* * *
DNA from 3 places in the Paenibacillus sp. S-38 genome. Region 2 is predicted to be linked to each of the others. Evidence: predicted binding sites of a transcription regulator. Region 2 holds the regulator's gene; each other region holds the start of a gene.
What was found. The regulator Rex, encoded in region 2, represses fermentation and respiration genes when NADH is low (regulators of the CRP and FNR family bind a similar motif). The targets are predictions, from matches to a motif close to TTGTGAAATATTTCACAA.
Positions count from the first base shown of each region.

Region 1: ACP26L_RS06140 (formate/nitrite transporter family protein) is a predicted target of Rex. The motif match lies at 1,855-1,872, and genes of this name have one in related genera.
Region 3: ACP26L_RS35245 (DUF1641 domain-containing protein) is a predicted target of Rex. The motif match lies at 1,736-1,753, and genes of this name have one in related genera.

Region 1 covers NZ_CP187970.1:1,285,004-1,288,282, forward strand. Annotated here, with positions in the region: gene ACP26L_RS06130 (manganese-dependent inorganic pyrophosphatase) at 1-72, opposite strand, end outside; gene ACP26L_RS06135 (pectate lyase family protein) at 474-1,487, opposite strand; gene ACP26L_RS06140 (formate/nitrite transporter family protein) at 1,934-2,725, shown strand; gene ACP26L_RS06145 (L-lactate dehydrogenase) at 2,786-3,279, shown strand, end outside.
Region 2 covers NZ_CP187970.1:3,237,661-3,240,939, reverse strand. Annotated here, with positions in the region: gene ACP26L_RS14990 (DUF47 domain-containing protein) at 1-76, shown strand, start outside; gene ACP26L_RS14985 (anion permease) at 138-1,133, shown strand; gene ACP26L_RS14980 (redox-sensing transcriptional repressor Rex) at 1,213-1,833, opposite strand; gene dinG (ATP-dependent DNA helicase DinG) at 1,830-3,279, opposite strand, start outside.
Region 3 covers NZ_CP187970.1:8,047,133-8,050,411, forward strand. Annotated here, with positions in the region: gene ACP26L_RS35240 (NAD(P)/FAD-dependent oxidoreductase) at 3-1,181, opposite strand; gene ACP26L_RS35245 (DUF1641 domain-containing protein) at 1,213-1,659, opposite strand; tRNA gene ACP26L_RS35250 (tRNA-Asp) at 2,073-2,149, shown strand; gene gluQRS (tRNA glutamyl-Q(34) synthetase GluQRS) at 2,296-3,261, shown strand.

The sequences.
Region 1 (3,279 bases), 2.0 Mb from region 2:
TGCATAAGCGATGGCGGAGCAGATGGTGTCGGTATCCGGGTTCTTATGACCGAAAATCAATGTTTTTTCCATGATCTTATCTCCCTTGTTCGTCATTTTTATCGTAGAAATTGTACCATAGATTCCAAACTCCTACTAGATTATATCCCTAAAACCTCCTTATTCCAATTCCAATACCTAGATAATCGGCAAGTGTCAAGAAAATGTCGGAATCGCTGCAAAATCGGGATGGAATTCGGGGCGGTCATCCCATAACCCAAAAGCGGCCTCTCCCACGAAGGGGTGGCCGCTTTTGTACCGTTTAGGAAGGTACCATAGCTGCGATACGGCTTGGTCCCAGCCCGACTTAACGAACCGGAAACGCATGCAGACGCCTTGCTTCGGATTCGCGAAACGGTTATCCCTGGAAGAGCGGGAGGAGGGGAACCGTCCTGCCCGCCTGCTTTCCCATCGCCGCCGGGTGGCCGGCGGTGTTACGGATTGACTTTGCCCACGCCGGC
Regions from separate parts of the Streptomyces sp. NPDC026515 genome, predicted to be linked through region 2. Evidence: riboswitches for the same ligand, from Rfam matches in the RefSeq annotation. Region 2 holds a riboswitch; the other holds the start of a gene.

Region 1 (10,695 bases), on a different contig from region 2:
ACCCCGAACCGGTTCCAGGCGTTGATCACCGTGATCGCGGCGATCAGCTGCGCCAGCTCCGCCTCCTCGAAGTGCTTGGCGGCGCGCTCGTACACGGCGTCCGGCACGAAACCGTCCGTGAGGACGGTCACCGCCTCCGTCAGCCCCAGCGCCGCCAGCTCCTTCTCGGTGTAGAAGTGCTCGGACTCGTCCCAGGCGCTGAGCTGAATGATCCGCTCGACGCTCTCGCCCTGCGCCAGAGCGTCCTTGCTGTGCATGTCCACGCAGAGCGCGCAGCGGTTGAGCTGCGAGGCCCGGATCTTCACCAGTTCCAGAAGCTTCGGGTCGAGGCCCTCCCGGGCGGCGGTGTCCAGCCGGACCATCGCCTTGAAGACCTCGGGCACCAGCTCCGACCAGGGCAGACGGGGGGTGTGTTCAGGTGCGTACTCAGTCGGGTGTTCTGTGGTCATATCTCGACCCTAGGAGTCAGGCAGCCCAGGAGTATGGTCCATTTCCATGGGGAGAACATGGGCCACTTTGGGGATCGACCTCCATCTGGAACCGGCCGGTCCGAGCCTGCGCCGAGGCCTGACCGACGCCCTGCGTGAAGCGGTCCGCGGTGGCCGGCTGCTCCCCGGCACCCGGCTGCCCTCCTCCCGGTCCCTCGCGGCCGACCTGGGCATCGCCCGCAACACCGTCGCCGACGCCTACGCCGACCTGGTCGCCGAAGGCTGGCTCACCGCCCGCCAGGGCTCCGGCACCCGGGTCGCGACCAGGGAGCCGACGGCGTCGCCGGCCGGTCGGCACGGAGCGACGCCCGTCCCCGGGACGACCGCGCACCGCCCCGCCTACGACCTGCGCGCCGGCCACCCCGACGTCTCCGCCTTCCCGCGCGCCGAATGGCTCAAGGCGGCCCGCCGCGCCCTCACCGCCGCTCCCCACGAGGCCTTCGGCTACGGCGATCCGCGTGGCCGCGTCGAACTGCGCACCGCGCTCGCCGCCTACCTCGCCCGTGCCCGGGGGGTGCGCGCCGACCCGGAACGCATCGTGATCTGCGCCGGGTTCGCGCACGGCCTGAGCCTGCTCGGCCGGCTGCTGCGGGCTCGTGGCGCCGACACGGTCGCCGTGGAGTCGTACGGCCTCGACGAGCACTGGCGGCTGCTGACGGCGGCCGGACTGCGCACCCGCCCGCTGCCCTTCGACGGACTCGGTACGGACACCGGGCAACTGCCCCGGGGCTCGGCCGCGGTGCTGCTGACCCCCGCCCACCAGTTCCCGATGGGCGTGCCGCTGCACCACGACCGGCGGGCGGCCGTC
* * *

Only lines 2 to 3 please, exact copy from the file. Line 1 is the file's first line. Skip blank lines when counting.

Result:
What was found. The regulator Rex, encoded in region 2, represses fermentation and respiration genes when NADH is low (regulators of the CRP and FNR family bind a similar motif). The targets are predictions, from matches to a motif close to TTGTGAAATATTTCACAA.
Positions count from the first base shown of each region.